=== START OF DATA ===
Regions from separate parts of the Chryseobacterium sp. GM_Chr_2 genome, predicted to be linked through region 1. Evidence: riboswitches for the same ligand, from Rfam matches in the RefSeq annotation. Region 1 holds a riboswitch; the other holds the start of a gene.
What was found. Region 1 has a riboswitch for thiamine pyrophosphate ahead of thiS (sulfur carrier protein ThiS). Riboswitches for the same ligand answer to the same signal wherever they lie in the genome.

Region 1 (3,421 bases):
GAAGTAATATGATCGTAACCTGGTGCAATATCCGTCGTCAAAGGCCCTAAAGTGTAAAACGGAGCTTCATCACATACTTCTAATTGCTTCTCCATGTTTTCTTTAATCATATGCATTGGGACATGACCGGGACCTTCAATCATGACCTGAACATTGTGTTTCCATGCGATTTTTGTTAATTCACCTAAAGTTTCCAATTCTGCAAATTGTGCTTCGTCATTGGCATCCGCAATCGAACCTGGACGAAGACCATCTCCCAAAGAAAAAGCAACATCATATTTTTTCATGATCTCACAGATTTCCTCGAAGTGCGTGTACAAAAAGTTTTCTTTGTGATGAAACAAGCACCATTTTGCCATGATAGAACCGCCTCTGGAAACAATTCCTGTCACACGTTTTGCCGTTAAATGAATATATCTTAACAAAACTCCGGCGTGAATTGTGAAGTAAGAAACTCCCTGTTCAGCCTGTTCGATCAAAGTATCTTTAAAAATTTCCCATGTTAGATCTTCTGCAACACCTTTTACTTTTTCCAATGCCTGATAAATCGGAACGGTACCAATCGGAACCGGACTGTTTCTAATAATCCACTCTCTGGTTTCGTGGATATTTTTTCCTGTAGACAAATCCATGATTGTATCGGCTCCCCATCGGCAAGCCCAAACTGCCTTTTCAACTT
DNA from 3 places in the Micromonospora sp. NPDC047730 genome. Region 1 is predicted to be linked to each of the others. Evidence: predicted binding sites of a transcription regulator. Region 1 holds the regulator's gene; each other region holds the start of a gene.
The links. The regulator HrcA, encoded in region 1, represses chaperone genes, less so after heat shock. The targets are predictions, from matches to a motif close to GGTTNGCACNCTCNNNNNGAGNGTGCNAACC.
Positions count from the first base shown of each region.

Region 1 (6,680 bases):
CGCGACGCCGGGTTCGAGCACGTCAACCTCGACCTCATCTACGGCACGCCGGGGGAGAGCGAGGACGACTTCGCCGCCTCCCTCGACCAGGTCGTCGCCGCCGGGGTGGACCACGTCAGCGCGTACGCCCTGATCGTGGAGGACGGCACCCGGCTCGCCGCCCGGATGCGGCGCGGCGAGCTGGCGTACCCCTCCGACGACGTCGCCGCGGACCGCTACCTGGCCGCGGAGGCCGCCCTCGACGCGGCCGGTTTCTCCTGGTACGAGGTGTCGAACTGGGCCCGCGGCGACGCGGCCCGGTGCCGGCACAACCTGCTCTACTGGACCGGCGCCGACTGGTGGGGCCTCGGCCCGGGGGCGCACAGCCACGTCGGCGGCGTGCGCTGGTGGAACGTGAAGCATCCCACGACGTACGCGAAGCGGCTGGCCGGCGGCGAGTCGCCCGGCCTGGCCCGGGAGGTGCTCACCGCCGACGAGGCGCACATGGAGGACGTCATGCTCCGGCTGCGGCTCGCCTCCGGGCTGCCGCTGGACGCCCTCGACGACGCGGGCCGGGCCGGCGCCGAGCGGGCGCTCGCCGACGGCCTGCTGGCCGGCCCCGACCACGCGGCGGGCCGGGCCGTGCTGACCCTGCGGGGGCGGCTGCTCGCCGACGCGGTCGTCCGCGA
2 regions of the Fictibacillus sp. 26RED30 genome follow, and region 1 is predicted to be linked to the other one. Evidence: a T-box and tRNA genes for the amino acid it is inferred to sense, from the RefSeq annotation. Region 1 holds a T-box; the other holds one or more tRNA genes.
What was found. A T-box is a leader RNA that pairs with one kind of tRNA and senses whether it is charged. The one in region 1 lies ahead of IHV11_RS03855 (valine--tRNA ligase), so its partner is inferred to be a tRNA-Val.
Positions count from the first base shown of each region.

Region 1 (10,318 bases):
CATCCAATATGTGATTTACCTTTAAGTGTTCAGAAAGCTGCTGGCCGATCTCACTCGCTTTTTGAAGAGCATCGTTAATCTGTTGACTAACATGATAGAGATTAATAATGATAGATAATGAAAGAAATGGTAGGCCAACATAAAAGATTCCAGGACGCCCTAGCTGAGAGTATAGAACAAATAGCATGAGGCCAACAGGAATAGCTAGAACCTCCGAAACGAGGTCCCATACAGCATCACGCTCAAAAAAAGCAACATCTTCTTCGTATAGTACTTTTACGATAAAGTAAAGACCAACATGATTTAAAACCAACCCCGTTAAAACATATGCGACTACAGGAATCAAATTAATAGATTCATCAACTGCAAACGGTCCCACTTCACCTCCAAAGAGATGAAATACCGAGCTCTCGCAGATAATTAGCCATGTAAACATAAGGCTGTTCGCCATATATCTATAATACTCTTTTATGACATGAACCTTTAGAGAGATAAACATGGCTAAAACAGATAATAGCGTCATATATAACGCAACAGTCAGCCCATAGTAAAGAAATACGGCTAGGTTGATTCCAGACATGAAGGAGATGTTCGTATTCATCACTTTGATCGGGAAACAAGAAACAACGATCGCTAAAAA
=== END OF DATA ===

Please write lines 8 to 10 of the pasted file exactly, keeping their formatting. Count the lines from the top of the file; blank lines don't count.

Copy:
Region 1 (6,680 bases):
CGCGACGCCGGGTTCGAGCACGTCAACCTCGACCTCATCTACGGCACGCCGGGGGAGAGCGAGGACGACTTCGCCGCCTCCCTCGACCAGGTCGTCGCCGCCGGGGTGGACCACGTCAGCGCGTACGCCCTGATCGTGGAGGACGGCACCCGGCTCGCCGCCCGGATGCGGCGCGGCGAGCTGGCGTACCCCTCCGACGACGTCGCCGCGGACCGCTACCTGGCCGCGGAGGCCGCCCTCGACGCGGCCGGTTTCTCCTGGTACGAGGTGTCGAACTGGGCCCGCGGCGACGCGGCCCGGTGCCGGCACAACCTGCTCTACTGGACCGGCGCCGACTGGTGGGGCCTCGGCCCGGGGGCGCACAGCCACGTCGGCGGCGTGCGCTGGTGGAACGTGAAGCATCCCACGACGTACGCGAAGCGGCTGGCCGGCGGCGAGTCGCCCGGCCTGGCCCGGGAGGTGCTCACCGCCGACGAGGCGCACATGGAGGACGTCATGCTCCGGCTGCGGCTCGCCTCCGGGCTGCCGCTGGACGCCCTCGACGACGCGGGCCGGGCCGGCGCCGAGCGGGCGCTCGCCGACGGCCTGCTGGCCGGCCCCGACCACGCGGCGGGCCGGGCCGTGCTGACCCTGCGGGGGCGGCTGCTCGCCGACGCGGTCGTCCGCGA
2 regions of the Fictibacillus sp. 26RED30 genome follow, and region 1 is predicted to be linked to the other one. Evidence: a T-box and tRNA genes for the amino acid it is inferred to sense, from the RefSeq annotation. Region 1 holds a T-box; the other holds one or more tRNA genes.